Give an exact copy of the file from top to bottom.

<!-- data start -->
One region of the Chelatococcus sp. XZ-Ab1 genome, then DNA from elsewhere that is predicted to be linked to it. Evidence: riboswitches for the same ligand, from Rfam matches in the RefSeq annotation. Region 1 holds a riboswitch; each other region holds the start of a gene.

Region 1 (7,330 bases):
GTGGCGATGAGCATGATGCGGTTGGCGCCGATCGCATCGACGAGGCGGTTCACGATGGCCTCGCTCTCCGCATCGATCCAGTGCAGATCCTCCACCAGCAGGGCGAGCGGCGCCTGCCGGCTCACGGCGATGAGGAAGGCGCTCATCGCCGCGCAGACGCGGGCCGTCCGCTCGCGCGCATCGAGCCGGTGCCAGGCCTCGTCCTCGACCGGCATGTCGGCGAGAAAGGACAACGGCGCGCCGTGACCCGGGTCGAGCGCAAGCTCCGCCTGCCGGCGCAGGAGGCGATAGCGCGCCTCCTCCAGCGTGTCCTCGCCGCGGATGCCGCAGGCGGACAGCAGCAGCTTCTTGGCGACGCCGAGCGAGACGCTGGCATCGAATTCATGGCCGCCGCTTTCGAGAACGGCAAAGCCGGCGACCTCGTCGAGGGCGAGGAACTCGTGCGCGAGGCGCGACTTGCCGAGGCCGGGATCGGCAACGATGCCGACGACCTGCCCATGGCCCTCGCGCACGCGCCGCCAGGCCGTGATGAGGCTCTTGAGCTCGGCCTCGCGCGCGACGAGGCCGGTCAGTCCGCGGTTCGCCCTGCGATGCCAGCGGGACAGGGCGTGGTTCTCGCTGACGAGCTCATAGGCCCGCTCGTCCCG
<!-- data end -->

One region of the Chelatococcus sp. XZ-Ab1 genome, then DNA from elsewhere that is predicted to be linked to it. Evidence: riboswitches for the same ligand, from Rfam matches in the RefSeq annotation. Region 1 holds a riboswitch; each other region holds the start of a gene.

Region 1 (7,330 bases):
GTGGCGATGAGCATGATGCGGTTGGCGCCGATCGCATCGACGAGGCGGTTCACGATGGCCTCGCTCTCCGCATCGATCCAGTGCAGATCCTCCACCAGCAGGGCGAGCGGCGCCTGCCGGCTCACGGCGATGAGGAAGGCGCTCATCGCCGCGCAGACGCGGGCCGTCCGCTCGCGCGCATCGAGCCGGTGCCAGGCCTCGTCCTCGACCGGCATGTCGGCGAGAAAGGACAACGGCGCGCCGTGACCCGGGTCGAGCGCAAGCTCCGCCTGCCGGCGCAGGAGGCGATAGCGCGCCTCCTCCAGCGTGTCCTCGCCGCGGATGCCGCAGGCGGACAGCAGCAGCTTCTTGGCGACGCCGAGCGAGACGCTGGCATCGAATTCATGGCCGCCGCTTTCGAGAACGGCAAAGCCGGCGACCTCGTCGAGGGCGAGGAACTCGTGCGCGAGGCGCGACTTGCCGAGGCCGGGATCGGCAACGATGCCGACGACCTGCCCATGGCCCTCGCGCACGCGCCGCCAGGCCGTGATGAGGCTCTTGAGCTCGGCCTCGCGCGCGACGAGGCCGGTCAGTCCGCGGTTCGCCCTGCGATGCCAGCGGGACAGGGCGTGGTTCTCGCTGACGAGCTCATAGGCCCGCTCGTCCCG